Yield drops with fewer than five plants per square foot

Key Practice: Analysis of 35 canola seeding rate studies shows that hybrid canola can achieve its yield potential when at least five plants per square foot survive to harvest.

Project Title, Lead Researcher: “Determining the economic plant density in canola,” 2009, Steve Shirtliffe, University of Saskatchewan

Grower Organization Funder: ACPC, SaskCanola

This meta-analysis of 35 previous canola seeding rate studies concluded that crops with fewer than 50 plants per square metre (about five per square foot) almost always have yield.

The objective of this study was to conduct a meta-analysis of canola seeding rate and plant population trials to determine the optimum seeding rate and plant population. A meta-analysis statistically combines the results of several studies to increase the inference of the results.

Summary data from 35 experiments was included in the dataset, which comprised 176 site-years of experiments. Categorical analysis comparing yields of approximately 3 kg/ha (roughly 3 lb./ac.) versus 5 kg/ha (roughly 5 lb./ac.) determined that canola seeded at 5 kg/ha had, on average, a four percent higher yield than canola seeded at 3 kg/ha. Site years with the greatest yield reduction were those in which the emergence of the 3 kg/ha treatment was lower than 45 plants per square metre (or about 4.5 per square foot).

A second analysis examined the effect of canola population density on yield. In general, hybrid canola reached its maximum yield at lower densities than open pollinated canola. Hybrid canola achieved 90 percent of its yield at 45 plants per square metre. Even plant populations of hybrid canola
as low as 15 plants per square metre produced 70 percent of the maximum achievable yield.

But caution should be used when planting hybrid canola at very low densities because only five site-years in the study explored the effects of canola populations below 10 plants per square metre. Further research is needed.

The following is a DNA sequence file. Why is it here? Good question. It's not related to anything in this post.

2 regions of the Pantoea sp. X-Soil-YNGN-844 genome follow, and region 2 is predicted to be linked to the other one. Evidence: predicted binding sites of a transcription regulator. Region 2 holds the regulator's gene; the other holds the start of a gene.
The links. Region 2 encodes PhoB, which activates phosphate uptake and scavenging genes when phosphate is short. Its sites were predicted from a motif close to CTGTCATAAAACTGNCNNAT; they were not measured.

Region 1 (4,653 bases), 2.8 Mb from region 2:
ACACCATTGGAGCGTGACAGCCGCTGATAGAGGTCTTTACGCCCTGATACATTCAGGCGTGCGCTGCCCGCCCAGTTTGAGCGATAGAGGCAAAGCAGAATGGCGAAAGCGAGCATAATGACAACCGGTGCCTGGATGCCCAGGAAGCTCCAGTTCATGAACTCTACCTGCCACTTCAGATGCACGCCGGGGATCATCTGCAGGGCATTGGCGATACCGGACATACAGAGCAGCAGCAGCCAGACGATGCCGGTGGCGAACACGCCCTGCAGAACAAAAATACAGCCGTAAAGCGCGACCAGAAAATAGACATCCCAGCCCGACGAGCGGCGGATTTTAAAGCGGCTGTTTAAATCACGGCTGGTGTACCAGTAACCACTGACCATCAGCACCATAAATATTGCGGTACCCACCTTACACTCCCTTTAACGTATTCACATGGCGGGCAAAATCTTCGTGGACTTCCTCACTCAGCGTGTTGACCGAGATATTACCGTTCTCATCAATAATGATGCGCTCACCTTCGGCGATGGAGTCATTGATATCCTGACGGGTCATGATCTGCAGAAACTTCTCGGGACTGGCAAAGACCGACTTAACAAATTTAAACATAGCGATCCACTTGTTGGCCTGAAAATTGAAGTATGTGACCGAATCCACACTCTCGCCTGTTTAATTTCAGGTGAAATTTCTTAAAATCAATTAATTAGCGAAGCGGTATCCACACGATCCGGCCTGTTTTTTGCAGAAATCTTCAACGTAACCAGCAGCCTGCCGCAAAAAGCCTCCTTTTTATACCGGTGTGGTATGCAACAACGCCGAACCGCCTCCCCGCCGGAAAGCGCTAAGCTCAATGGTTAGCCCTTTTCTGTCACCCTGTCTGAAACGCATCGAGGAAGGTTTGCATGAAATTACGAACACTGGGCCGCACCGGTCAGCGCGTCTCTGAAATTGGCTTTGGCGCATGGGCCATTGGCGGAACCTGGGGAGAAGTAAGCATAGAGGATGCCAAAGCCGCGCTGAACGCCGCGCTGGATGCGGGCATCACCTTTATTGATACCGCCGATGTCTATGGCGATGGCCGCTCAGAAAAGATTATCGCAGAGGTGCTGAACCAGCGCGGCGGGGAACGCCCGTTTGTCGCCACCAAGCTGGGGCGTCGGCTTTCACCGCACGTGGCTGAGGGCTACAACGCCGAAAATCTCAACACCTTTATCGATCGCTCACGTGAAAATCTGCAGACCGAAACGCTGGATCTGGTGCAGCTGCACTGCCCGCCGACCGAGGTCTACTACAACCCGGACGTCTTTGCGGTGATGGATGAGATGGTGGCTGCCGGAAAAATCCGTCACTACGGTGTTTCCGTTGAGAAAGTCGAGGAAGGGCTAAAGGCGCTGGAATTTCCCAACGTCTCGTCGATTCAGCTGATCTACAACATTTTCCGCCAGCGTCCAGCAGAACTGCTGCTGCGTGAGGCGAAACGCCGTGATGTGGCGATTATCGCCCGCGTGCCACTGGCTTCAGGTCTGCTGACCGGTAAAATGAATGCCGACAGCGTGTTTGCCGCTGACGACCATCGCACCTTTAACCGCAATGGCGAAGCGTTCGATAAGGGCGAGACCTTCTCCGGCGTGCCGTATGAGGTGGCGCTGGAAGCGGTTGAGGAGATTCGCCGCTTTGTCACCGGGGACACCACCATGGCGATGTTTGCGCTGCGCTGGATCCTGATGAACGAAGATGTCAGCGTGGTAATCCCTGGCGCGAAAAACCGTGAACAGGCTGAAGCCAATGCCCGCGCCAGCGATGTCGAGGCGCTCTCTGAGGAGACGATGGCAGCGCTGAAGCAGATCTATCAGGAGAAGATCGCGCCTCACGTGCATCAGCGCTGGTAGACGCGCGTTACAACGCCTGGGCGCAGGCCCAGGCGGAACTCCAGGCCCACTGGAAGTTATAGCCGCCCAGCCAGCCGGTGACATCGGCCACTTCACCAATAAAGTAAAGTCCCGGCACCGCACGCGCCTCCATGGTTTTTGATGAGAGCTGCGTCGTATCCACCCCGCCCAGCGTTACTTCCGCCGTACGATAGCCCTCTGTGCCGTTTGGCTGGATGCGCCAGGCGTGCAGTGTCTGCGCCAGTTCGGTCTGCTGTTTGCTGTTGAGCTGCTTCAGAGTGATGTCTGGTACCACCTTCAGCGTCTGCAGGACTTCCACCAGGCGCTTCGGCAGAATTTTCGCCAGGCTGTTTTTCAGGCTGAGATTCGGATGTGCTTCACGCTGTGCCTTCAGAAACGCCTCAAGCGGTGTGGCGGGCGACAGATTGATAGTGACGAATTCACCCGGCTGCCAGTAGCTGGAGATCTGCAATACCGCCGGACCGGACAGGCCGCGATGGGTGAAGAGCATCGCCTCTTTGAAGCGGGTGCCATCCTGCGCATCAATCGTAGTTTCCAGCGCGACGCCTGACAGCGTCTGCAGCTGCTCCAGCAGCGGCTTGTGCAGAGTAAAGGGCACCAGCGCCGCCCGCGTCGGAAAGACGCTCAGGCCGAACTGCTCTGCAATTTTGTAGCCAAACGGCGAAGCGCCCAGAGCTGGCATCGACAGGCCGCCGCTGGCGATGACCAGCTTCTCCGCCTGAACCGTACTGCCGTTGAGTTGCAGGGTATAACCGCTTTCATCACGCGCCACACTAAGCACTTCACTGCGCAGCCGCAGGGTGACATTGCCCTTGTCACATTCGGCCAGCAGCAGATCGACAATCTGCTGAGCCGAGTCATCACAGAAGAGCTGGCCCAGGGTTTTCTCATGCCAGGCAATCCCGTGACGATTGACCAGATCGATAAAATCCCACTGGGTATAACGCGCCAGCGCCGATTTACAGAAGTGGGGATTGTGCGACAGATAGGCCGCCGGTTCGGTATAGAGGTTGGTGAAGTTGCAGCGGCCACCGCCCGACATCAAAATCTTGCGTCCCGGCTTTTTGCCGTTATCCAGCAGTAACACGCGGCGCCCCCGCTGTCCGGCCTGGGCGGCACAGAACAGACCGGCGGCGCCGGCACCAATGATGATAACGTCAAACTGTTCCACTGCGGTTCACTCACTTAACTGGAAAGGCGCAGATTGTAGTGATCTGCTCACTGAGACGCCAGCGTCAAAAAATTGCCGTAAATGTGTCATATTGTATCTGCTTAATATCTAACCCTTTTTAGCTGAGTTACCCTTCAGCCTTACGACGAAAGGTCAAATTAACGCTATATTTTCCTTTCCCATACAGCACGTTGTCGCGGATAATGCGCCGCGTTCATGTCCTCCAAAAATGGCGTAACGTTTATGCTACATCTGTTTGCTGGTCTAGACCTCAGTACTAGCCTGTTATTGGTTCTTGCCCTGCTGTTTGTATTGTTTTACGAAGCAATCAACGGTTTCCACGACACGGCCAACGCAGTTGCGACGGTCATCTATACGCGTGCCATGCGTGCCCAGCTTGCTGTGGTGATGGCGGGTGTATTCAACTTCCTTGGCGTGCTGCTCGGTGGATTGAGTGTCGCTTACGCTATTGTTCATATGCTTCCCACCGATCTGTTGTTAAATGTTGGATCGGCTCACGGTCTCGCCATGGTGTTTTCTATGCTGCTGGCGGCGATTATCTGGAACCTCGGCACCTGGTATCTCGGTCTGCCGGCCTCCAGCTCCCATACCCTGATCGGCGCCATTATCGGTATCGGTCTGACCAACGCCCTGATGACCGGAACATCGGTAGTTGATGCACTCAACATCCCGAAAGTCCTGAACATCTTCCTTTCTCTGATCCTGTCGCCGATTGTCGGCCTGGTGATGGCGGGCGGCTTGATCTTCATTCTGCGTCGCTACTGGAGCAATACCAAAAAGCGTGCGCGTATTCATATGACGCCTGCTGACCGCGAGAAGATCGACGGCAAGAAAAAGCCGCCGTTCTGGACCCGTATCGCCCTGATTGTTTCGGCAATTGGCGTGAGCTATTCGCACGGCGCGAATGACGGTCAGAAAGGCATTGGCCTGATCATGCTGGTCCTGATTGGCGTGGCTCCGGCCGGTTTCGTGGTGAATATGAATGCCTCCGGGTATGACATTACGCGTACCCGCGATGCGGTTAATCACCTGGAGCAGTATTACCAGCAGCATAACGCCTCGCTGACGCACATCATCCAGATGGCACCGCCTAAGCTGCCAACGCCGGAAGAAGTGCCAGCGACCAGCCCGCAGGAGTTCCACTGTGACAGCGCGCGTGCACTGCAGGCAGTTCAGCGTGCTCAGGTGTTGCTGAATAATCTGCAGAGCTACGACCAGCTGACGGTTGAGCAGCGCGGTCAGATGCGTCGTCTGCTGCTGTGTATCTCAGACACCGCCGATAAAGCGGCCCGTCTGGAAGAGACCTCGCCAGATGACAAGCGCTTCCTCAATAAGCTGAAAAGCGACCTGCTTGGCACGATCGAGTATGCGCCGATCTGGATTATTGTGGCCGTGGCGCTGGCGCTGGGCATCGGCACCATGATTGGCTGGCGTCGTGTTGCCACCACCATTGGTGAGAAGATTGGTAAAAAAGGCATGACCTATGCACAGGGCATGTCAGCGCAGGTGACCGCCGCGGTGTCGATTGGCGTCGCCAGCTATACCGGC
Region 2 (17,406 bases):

When choosing a seeding rate, note that the yield loss from a lower seeding rate depends on field emergence. At high field emergence rates, and therefore higher canola populations, yield loss caused by reducing the seeding rate from 5 kg/ha down to 3 kg/ha is not great. For example, if the emergence of the canola at the lower rate is 80 plants per square metre, then this resulted in a predicted yield loss of only three percent. However when the emergence of canola is low, reducing seeding rates results in greater yield losses. Seed weight will also influence the plant population.


One could argue that when the seeding rate of canola was first deter-mined the seed cost was incidental. This meant that producers could afford to seed at a much higher rate than was needed to maximize yield. Higher seed costs have put more emphasis on the seeding rate decision.

Hybrid canola appears to maintain a large proportion of its yield at low plant densities, although very few studies at the time of this meta-analysis had low canola densities. Economically it is more profitable to seed canola at lower rates when seed costs are high, and when the selling price and yield of canola is low. However reducing seeding rates increases the risk of lower plant populations, which can result in large yield losses. Emergence is often low in canola, so reducing seeding rates is a risky decision.

Canola farmers seeking to maximize returns should target populations greater than 50 plants per square metre (five per square foot). Plant populations lower than this will almost always have yield loss.

Hybrid canola yield drops with low plant populations (40 site-years)